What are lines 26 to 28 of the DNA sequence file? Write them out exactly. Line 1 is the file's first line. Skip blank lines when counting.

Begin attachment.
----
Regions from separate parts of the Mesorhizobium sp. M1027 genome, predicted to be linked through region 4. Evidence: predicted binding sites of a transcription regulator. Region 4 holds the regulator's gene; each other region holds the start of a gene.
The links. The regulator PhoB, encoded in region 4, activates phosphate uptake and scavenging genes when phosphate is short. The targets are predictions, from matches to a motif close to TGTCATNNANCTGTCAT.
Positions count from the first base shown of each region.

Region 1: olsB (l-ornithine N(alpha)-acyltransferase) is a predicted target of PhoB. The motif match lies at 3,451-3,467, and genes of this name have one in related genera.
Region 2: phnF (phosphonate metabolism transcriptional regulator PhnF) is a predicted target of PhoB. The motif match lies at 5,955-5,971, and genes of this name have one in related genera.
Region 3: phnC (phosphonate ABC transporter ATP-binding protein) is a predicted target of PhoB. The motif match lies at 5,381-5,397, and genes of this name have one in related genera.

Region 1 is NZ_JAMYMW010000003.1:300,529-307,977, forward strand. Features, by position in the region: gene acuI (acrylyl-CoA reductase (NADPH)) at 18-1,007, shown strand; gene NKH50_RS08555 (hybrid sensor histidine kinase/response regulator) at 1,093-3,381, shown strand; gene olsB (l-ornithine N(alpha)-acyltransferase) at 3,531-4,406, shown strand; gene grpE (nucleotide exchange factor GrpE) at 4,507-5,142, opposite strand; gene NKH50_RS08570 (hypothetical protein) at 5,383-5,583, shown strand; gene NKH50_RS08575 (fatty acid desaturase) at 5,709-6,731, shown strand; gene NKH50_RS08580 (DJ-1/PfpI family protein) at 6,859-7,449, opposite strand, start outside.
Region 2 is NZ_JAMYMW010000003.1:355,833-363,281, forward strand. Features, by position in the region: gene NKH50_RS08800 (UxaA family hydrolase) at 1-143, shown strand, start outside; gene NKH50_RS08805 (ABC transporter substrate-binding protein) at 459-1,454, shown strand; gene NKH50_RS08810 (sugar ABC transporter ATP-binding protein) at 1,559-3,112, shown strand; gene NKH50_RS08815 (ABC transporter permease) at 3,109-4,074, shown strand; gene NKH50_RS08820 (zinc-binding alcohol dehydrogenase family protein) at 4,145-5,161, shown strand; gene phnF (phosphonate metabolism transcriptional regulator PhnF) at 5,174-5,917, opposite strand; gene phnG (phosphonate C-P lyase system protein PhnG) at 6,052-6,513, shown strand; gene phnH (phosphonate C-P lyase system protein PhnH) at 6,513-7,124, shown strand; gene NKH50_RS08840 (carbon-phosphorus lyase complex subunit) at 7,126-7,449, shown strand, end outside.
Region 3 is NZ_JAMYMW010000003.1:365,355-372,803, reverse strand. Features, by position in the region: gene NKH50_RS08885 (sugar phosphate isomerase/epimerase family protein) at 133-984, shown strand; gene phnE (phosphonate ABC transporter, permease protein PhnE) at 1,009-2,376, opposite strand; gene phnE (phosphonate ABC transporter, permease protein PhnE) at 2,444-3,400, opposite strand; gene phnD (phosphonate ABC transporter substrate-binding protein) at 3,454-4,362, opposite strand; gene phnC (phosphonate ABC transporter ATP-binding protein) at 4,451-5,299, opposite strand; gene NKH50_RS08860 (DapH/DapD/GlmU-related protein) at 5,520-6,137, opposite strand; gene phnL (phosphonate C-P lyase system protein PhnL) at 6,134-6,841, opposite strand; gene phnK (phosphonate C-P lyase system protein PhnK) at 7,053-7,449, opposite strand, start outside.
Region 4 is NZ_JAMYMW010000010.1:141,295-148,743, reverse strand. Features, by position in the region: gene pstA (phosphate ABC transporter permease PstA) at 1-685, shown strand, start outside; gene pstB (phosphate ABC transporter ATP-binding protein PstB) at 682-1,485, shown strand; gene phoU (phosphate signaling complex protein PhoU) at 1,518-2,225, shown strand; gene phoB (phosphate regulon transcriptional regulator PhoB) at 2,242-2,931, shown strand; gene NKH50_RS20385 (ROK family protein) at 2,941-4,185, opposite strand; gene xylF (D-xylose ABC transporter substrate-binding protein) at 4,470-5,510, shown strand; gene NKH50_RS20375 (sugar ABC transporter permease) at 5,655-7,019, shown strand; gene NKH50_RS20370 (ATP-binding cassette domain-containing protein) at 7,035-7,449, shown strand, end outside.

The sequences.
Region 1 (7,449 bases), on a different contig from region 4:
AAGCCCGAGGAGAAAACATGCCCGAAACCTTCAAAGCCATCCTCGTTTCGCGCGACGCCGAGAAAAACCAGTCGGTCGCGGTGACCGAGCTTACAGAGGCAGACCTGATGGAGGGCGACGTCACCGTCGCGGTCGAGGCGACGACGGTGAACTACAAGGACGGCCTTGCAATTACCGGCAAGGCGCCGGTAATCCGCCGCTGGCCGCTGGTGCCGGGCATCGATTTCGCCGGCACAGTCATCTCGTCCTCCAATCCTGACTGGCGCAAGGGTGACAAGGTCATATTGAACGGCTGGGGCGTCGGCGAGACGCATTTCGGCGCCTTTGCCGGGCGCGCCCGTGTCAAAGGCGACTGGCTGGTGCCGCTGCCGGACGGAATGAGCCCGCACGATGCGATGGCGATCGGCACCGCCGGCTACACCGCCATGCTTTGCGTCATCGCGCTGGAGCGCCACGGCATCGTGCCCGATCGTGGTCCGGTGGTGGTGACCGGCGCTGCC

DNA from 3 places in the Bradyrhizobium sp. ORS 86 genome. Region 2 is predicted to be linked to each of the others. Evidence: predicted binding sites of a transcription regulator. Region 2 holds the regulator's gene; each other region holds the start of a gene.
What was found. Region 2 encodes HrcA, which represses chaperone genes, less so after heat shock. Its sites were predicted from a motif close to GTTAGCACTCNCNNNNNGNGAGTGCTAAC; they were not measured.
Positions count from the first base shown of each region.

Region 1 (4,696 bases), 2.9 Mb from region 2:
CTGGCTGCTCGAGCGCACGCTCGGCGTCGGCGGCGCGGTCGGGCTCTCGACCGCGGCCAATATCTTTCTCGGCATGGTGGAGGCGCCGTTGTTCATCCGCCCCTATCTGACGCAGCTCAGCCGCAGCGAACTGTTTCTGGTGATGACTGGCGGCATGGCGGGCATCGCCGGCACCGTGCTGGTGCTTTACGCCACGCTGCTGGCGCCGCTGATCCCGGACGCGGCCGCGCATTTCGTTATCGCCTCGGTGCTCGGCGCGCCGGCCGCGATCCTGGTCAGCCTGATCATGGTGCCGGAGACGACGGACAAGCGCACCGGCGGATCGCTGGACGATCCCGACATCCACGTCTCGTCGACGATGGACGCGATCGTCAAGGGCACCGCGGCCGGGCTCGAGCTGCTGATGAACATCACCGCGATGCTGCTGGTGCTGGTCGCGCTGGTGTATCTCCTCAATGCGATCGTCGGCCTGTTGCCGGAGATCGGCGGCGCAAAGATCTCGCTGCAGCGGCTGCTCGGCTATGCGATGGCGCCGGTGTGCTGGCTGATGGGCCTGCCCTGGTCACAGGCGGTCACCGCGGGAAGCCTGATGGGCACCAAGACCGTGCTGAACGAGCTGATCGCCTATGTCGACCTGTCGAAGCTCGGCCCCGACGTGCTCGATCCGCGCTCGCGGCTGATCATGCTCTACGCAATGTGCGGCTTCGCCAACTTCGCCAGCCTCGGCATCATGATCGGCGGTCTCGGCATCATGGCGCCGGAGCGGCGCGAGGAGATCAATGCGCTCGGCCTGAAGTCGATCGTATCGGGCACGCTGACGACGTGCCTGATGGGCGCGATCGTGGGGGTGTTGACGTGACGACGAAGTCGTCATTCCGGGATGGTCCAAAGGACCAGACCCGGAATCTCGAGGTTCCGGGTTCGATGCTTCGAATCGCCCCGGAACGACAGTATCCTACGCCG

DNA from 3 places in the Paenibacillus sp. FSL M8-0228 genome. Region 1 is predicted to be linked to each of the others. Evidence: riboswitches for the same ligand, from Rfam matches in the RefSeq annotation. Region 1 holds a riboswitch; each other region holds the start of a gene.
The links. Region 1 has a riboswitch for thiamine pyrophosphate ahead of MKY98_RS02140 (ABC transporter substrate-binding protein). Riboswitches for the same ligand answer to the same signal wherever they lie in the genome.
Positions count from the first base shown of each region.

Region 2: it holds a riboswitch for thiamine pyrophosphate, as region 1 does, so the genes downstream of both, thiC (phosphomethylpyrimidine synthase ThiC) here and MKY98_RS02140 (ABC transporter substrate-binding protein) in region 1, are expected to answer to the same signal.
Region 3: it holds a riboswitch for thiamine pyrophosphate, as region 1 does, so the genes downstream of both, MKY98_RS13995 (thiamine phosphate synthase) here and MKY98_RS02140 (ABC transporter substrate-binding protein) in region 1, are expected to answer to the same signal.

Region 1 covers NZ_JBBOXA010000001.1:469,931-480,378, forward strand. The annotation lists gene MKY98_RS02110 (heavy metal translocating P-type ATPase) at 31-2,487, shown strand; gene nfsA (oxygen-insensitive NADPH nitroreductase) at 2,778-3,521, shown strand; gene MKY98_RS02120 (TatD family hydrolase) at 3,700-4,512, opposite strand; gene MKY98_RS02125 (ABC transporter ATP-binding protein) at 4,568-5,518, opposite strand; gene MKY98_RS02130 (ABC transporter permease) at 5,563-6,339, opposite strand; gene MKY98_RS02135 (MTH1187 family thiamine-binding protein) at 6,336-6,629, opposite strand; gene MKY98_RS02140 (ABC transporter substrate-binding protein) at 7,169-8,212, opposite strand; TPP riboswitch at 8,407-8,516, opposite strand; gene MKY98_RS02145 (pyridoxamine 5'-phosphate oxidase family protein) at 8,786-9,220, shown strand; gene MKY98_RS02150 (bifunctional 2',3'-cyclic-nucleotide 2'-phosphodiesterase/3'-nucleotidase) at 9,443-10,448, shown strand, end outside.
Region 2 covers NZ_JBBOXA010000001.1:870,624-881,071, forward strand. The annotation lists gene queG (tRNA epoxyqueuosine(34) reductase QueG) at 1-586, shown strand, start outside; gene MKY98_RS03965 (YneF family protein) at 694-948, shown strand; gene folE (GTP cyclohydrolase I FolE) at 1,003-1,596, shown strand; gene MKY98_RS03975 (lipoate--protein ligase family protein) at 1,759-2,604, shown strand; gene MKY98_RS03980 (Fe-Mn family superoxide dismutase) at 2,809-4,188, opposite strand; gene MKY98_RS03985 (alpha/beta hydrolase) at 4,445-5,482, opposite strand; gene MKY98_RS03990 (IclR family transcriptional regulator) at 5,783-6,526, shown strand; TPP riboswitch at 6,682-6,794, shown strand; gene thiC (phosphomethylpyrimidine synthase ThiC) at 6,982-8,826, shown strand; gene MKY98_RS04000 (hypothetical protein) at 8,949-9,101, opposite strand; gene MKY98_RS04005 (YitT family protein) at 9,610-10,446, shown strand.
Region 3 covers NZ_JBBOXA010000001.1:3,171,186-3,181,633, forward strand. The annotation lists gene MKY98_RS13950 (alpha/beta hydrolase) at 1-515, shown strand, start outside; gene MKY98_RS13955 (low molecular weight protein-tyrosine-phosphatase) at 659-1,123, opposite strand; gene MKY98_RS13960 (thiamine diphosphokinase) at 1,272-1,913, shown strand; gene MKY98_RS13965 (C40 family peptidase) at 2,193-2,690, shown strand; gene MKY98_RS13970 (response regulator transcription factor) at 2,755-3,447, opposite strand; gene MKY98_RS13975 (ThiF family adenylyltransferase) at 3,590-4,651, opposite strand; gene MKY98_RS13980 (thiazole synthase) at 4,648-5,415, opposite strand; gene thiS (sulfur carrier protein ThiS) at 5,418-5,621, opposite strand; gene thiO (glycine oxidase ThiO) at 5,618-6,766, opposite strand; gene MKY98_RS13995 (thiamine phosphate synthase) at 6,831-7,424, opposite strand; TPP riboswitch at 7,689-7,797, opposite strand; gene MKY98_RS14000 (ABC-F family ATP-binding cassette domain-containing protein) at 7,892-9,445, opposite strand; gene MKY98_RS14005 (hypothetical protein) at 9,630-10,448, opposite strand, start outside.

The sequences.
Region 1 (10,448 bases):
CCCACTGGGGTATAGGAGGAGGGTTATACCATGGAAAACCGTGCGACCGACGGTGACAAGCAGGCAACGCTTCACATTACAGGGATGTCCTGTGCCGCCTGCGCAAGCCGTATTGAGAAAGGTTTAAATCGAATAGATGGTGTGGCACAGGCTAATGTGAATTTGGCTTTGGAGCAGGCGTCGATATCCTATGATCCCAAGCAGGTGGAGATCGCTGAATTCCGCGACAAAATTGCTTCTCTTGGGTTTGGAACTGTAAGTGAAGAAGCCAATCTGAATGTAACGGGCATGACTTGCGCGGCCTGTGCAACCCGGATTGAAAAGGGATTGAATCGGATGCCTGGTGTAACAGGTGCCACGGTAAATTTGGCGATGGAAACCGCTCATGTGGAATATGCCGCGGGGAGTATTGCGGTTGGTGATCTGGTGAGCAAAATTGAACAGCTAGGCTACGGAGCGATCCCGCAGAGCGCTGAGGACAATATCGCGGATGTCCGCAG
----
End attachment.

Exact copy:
Region 3 covers NZ_JBBOXA010000001.1:3,171,186-3,181,633, forward strand. The annotation lists gene MKY98_RS13950 (alpha/beta hydrolase) at 1-515, shown strand, start outside; gene MKY98_RS13955 (low molecular weight protein-tyrosine-phosphatase) at 659-1,123, opposite strand; gene MKY98_RS13960 (thiamine diphosphokinase) at 1,272-1,913, shown strand; gene MKY98_RS13965 (C40 family peptidase) at 2,193-2,690, shown strand; gene MKY98_RS13970 (response regulator transcription factor) at 2,755-3,447, opposite strand; gene MKY98_RS13975 (ThiF family adenylyltransferase) at 3,590-4,651, opposite strand; gene MKY98_RS13980 (thiazole synthase) at 4,648-5,415, opposite strand; gene thiS (sulfur carrier protein ThiS) at 5,418-5,621, opposite strand; gene thiO (glycine oxidase ThiO) at 5,618-6,766, opposite strand; gene MKY98_RS13995 (thiamine phosphate synthase) at 6,831-7,424, opposite strand; TPP riboswitch at 7,689-7,797, opposite strand; gene MKY98_RS14000 (ABC-F family ATP-binding cassette domain-containing protein) at 7,892-9,445, opposite strand; gene MKY98_RS14005 (hypothetical protein) at 9,630-10,448, opposite strand, start outside.

The sequences.
Region 1 (10,448 bases):